Oh, no he didn’t.
Yep, he went there.
Now, what I find ironic (if I’m not mistaken) is Mr. Chatty Cathy was himself Jewish, although not a Hasidic Jew. And, what I find very perplexing is that he would be making these statements (I still cannot figure out how the topic of conversation switched from babies and visiting friends outside of Las Vegas) to a woman who was as clear as day Hasidic. Huh? What?
Well, Hasidic Mom was having none of that. She spoke loudly enough that several rows before, beside and behind her heard what she had to say, which was basically, “Shut the f*ck up”, and in no uncertain terms she let him know she was offended and the conversation was over.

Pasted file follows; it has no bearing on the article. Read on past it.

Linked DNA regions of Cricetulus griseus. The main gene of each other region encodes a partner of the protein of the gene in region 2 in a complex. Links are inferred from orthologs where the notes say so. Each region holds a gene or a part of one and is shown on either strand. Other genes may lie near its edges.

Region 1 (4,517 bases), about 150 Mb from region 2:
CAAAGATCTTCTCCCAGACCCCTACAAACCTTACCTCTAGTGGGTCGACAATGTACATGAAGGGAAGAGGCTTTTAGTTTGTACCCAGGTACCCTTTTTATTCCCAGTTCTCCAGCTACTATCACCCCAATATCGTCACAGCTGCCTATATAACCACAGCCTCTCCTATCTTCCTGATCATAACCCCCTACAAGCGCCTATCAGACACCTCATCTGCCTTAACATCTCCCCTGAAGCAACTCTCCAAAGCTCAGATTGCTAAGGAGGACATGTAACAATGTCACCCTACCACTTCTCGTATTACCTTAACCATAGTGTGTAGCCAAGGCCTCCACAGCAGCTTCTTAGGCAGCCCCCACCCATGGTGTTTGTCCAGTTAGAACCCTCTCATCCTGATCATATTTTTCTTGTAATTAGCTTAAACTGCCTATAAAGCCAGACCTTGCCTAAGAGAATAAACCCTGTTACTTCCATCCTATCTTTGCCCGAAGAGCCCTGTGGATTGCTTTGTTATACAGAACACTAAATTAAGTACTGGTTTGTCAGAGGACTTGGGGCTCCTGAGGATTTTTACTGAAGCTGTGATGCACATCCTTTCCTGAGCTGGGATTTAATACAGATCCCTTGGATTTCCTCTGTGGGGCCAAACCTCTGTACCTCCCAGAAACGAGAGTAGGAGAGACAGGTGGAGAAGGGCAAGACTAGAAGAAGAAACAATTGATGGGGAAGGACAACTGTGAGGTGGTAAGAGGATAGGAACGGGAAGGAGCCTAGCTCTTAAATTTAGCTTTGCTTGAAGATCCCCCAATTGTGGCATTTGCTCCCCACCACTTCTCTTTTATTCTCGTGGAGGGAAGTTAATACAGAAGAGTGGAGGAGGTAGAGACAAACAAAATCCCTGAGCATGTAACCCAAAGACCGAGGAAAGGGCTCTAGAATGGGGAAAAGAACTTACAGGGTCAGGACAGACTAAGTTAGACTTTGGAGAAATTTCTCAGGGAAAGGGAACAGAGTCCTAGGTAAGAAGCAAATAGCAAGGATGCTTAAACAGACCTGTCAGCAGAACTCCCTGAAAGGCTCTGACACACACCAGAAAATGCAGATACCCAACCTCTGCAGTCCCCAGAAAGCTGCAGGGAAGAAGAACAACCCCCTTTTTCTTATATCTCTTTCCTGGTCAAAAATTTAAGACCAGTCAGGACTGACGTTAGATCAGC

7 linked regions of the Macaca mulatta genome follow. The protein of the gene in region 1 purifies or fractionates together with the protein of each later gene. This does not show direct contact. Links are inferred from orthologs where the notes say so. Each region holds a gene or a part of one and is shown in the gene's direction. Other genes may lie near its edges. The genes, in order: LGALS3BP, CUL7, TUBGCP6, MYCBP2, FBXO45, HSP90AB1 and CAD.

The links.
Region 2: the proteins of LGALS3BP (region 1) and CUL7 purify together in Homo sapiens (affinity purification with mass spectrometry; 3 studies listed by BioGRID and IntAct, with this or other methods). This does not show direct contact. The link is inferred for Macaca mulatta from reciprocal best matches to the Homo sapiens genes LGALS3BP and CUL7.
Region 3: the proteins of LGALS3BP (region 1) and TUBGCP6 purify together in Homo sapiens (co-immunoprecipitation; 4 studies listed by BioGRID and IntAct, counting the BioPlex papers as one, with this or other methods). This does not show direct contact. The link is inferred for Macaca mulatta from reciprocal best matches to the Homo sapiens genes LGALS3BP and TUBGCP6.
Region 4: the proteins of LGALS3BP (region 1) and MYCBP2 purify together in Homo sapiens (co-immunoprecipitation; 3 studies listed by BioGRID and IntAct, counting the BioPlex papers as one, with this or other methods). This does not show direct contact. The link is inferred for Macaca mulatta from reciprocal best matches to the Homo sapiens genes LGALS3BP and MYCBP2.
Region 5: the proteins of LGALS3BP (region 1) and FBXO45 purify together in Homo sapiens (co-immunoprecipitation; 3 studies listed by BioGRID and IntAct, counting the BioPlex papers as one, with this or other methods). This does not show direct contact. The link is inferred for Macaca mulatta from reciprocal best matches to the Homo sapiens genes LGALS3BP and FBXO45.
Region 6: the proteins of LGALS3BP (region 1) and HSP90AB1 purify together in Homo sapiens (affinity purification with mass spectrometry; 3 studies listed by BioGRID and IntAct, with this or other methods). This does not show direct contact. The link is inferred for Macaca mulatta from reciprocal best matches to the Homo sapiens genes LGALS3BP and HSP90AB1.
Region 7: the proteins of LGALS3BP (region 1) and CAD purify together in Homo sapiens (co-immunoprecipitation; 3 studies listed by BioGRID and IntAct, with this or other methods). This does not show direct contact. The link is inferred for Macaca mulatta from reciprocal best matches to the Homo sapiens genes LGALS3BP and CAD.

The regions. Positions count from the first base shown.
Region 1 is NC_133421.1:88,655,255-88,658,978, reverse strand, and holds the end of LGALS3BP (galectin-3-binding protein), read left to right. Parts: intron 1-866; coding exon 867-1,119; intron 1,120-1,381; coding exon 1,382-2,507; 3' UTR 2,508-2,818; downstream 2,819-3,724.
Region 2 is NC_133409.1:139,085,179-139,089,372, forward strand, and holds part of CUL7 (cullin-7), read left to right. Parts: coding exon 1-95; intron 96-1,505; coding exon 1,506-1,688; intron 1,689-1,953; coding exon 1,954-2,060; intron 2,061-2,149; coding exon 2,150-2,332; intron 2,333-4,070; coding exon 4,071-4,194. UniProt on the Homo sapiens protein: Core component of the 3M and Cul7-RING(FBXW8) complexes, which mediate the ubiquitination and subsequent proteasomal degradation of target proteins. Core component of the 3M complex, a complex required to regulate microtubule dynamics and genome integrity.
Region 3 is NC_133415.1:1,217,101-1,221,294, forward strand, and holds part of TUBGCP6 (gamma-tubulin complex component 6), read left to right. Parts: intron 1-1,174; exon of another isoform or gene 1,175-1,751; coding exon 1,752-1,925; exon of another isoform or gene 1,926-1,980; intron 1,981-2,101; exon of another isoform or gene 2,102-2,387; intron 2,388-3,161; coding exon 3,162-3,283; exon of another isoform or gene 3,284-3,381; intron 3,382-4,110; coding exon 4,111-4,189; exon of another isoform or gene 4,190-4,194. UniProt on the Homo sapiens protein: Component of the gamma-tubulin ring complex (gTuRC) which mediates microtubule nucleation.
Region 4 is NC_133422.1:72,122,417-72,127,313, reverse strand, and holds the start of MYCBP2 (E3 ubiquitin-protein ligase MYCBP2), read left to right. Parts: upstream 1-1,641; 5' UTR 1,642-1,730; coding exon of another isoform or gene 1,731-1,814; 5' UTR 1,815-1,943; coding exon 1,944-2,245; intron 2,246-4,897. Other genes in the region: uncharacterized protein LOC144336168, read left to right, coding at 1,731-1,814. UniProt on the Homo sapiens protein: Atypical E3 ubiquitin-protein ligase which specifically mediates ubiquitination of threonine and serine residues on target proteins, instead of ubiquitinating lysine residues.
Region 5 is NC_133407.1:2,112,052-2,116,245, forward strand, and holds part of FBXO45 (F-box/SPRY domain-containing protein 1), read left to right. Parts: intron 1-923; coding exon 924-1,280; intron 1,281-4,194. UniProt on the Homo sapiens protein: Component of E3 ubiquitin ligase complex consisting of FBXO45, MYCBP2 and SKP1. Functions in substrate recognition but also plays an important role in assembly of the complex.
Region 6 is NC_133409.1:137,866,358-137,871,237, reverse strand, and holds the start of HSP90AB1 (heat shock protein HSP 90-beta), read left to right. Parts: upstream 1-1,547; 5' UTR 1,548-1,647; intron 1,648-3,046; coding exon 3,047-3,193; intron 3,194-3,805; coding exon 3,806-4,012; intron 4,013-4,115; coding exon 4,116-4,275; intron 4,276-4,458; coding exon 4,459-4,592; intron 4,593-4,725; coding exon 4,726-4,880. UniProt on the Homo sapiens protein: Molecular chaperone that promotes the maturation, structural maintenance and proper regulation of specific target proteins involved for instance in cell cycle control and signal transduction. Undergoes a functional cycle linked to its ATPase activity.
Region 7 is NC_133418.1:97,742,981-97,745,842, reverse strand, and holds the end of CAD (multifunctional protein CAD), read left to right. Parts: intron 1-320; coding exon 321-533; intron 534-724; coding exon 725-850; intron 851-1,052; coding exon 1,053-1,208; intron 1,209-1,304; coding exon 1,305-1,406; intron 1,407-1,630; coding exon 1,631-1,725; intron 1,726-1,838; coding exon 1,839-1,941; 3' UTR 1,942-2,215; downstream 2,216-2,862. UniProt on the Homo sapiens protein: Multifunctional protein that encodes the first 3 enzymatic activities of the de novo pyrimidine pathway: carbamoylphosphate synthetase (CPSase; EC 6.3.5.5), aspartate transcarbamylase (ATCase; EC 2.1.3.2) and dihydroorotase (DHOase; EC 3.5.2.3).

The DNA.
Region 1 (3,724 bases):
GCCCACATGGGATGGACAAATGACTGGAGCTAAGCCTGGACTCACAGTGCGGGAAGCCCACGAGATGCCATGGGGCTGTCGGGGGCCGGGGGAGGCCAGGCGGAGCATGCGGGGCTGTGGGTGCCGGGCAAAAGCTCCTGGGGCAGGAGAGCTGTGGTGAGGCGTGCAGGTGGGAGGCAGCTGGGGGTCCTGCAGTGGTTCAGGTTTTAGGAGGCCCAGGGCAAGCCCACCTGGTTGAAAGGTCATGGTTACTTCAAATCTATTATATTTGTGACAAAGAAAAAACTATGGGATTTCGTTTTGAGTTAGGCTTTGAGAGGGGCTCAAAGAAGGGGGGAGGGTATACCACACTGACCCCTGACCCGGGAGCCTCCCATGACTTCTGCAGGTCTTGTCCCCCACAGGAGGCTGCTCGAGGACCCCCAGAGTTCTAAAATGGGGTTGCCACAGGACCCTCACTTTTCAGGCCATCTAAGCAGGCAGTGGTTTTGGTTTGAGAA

No. Correction: O-va! *finger snap and neck roll*
Not another word after that.
In a blink of an eye that man was silenced. Silently, I was cheering for her because he was an a**hole in every sense of the word and she defended her faith and her community. I was also cheering because my desire for peace and quiet came when I least expected it. Sure, it was only a few minutes before we would land, but I’ll take peace and quiet any way I can get it.
Yes, this fool messed with the wrong chick on an early morning flight — and he never saw it coming.